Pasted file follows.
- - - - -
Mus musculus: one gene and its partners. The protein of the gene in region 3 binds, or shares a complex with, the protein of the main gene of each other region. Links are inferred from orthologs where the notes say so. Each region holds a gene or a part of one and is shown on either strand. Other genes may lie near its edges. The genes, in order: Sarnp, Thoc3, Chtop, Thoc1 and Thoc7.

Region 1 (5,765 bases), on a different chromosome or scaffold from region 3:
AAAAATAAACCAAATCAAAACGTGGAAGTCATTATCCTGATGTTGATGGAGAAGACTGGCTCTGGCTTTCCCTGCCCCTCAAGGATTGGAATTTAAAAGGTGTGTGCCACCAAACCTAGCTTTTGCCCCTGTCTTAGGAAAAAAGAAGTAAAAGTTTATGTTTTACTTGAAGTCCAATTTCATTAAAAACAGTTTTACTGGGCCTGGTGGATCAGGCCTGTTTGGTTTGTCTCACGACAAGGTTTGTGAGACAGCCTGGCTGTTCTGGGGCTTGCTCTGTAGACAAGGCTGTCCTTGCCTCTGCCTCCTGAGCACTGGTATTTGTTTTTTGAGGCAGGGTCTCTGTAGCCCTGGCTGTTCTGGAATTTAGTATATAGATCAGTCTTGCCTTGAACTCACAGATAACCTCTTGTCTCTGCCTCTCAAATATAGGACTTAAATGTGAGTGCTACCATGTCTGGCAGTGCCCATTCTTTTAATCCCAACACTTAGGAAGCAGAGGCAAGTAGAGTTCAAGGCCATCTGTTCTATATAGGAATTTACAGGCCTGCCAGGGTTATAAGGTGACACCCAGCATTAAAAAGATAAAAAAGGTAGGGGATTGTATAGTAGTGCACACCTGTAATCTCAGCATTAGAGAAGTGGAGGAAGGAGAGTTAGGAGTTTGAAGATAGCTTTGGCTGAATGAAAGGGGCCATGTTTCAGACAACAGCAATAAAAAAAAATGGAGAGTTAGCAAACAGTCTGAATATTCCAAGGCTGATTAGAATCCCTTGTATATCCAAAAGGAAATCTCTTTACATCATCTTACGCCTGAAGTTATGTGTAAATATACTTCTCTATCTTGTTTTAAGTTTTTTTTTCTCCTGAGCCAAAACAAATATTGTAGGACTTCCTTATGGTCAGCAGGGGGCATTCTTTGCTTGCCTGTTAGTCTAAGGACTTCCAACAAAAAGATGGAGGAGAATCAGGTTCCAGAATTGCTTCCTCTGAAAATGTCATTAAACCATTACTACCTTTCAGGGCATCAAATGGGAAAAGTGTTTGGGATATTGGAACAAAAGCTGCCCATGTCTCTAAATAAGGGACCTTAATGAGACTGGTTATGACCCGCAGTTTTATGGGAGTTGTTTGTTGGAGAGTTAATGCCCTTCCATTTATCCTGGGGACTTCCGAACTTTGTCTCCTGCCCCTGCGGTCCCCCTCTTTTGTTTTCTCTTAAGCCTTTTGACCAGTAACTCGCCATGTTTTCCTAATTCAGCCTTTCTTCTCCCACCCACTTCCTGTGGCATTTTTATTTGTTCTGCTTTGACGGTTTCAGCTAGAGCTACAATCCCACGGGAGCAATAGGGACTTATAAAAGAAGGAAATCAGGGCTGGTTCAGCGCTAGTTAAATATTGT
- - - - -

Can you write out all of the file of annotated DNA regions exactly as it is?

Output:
Mus musculus: one gene and its partners. The protein of the gene in region 3 binds, or shares a complex with, the protein of the main gene of each other region. Links are inferred from orthologs where the notes say so. Each region holds a gene or a part of one and is shown on either strand. Other genes may lie near its edges. The genes, in order: Sarnp, Thoc3, Chtop, Thoc1 and Thoc7.

Region 1 (5,765 bases), on a different chromosome or scaffold from region 3:
AAAAATAAACCAAATCAAAACGTGGAAGTCATTATCCTGATGTTGATGGAGAAGACTGGCTCTGGCTTTCCCTGCCCCTCAAGGATTGGAATTTAAAAGGTGTGTGCCACCAAACCTAGCTTTTGCCCCTGTCTTAGGAAAAAAGAAGTAAAAGTTTATGTTTTACTTGAAGTCCAATTTCATTAAAAACAGTTTTACTGGGCCTGGTGGATCAGGCCTGTTTGGTTTGTCTCACGACAAGGTTTGTGAGACAGCCTGGCTGTTCTGGGGCTTGCTCTGTAGACAAGGCTGTCCTTGCCTCTGCCTCCTGAGCACTGGTATTTGTTTTTTGAGGCAGGGTCTCTGTAGCCCTGGCTGTTCTGGAATTTAGTATATAGATCAGTCTTGCCTTGAACTCACAGATAACCTCTTGTCTCTGCCTCTCAAATATAGGACTTAAATGTGAGTGCTACCATGTCTGGCAGTGCCCATTCTTTTAATCCCAACACTTAGGAAGCAGAGGCAAGTAGAGTTCAAGGCCATCTGTTCTATATAGGAATTTACAGGCCTGCCAGGGTTATAAGGTGACACCCAGCATTAAAAAGATAAAAAAGGTAGGGGATTGTATAGTAGTGCACACCTGTAATCTCAGCATTAGAGAAGTGGAGGAAGGAGAGTTAGGAGTTTGAAGATAGCTTTGGCTGAATGAAAGGGGCCATGTTTCAGACAACAGCAATAAAAAAAAATGGAGAGTTAGCAAACAGTCTGAATATTCCAAGGCTGATTAGAATCCCTTGTATATCCAAAAGGAAATCTCTTTACATCATCTTACGCCTGAAGTTATGTGTAAATATACTTCTCTATCTTGTTTTAAGTTTTTTTTTCTCCTGAGCCAAAACAAATATTGTAGGACTTCCTTATGGTCAGCAGGGGGCATTCTTTGCTTGCCTGTTAGTCTAAGGACTTCCAACAAAAAGATGGAGGAGAATCAGGTTCCAGAATTGCTTCCTCTGAAAATGTCATTAAACCATTACTACCTTTCAGGGCATCAAATGGGAAAAGTGTTTGGGATATTGGAACAAAAGCTGCCCATGTCTCTAAATAAGGGACCTTAATGAGACTGGTTATGACCCGCAGTTTTATGGGAGTTGTTTGTTGGAGAGTTAATGCCCTTCCATTTATCCTGGGGACTTCCGAACTTTGTCTCCTGCCCCTGCGGTCCCCCTCTTTTGTTTTCTCTTAAGCCTTTTGACCAGTAACTCGCCATGTTTTCCTAATTCAGCCTTTCTTCTCCCACCCACTTCCTGTGGCATTTTTATTTGTTCTGCTTTGACGGTTTCAGCTAGAGCTACAATCCCACGGGAGCAATAGGGACTTATAAAAGAAGGAAATCAGGGCTGGTTCAGCGCTAGTTAAATATTGT